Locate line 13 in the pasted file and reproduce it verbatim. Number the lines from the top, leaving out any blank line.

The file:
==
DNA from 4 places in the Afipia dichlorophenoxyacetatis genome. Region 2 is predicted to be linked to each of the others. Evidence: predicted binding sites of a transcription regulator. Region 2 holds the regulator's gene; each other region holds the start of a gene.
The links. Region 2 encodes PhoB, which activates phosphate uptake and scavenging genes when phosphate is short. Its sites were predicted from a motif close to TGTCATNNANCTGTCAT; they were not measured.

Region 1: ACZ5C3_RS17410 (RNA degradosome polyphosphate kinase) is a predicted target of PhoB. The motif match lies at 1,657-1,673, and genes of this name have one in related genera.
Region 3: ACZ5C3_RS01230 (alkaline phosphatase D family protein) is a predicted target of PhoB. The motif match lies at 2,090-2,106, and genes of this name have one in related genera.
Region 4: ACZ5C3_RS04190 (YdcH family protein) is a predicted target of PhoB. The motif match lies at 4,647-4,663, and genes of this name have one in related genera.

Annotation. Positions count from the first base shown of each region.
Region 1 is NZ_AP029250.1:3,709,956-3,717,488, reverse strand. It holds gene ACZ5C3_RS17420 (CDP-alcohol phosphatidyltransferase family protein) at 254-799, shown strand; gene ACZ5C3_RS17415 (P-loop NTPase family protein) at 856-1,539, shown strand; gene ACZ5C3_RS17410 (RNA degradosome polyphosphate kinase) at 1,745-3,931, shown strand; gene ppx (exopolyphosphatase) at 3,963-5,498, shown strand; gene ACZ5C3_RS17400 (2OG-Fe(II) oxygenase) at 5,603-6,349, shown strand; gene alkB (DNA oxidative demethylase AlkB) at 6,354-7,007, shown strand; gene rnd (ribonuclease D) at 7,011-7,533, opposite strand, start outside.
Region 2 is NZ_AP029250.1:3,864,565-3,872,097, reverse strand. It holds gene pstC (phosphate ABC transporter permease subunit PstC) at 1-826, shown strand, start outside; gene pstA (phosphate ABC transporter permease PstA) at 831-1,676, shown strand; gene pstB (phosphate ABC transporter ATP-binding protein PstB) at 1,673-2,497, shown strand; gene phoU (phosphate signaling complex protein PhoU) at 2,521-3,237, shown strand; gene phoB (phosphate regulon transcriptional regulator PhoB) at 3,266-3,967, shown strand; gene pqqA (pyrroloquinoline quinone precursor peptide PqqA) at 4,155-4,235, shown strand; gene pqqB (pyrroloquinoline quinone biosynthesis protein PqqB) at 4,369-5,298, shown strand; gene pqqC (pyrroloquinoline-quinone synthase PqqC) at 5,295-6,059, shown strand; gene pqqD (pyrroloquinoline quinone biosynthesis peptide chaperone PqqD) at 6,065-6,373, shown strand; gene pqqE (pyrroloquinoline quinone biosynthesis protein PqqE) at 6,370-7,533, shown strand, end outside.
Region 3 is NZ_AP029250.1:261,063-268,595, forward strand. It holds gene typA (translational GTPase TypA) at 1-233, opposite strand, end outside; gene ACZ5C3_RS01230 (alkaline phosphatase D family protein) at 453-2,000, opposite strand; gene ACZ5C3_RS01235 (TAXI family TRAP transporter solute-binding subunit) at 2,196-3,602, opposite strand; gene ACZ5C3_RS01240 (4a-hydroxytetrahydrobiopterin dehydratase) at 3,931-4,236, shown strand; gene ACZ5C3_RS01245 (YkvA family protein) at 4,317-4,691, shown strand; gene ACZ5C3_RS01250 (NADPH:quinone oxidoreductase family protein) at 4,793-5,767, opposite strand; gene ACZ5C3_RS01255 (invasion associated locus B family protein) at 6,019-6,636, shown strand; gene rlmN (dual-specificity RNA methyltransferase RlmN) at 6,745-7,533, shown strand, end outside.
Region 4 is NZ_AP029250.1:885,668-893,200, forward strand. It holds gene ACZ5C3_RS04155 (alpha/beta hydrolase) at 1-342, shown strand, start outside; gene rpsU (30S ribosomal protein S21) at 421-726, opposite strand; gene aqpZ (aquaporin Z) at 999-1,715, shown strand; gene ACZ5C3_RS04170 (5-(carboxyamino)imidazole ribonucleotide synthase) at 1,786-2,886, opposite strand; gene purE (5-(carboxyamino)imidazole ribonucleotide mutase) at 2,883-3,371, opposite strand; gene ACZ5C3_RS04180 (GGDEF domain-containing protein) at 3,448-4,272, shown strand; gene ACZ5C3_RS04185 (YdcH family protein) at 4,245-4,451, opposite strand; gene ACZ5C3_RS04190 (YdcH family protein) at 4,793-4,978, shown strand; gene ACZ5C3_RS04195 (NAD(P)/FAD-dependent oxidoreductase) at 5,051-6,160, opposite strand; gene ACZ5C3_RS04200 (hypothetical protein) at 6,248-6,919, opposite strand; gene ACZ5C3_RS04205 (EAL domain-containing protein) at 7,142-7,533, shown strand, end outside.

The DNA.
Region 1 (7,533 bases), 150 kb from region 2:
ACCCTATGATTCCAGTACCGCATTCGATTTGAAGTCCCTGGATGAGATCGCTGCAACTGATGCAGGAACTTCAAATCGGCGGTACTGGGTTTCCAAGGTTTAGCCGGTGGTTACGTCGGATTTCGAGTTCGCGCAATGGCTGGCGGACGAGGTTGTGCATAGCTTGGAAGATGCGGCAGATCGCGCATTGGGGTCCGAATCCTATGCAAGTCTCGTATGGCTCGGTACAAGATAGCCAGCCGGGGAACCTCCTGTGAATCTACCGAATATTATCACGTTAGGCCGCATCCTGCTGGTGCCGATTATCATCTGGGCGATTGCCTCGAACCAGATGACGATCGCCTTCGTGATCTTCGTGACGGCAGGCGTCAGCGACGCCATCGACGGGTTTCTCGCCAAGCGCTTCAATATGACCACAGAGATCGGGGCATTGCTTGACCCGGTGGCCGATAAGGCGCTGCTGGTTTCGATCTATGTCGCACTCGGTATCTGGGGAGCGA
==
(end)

ACCCTATGATTCCAGTACCGCATTCGATTTGAAGTCCCTGGATGAGATCGCTGCAACTGATGCAGGAACTTCAAATCGGCGGTACTGGGTTTCCAAGGTTTAGCCGGTGGTTACGTCGGATTTCGAGTTCGCGCAATGGCTGGCGGACGAGGTTGTGCATAGCTTGGAAGATGCGGCAGATCGCGCATTGGGGTCCGAATCCTATGCAAGTCTCGTATGGCTCGGTACAAGATAGCCAGCCGGGGAACCTCCTGTGAATCTACCGAATATTATCACGTTAGGCCGCATCCTGCTGGTGCCGATTATCATCTGGGCGATTGCCTCGAACCAGATGACGATCGCCTTCGTGATCTTCGTGACGGCAGGCGTCAGCGACGCCATCGACGGGTTTCTCGCCAAGCGCTTCAATATGACCACAGAGATCGGGGCATTGCTTGACCCGGTGGCCGATAAGGCGCTGCTGGTTTCGATCTATGTCGCACTCGGTATCTGGGGAGCGA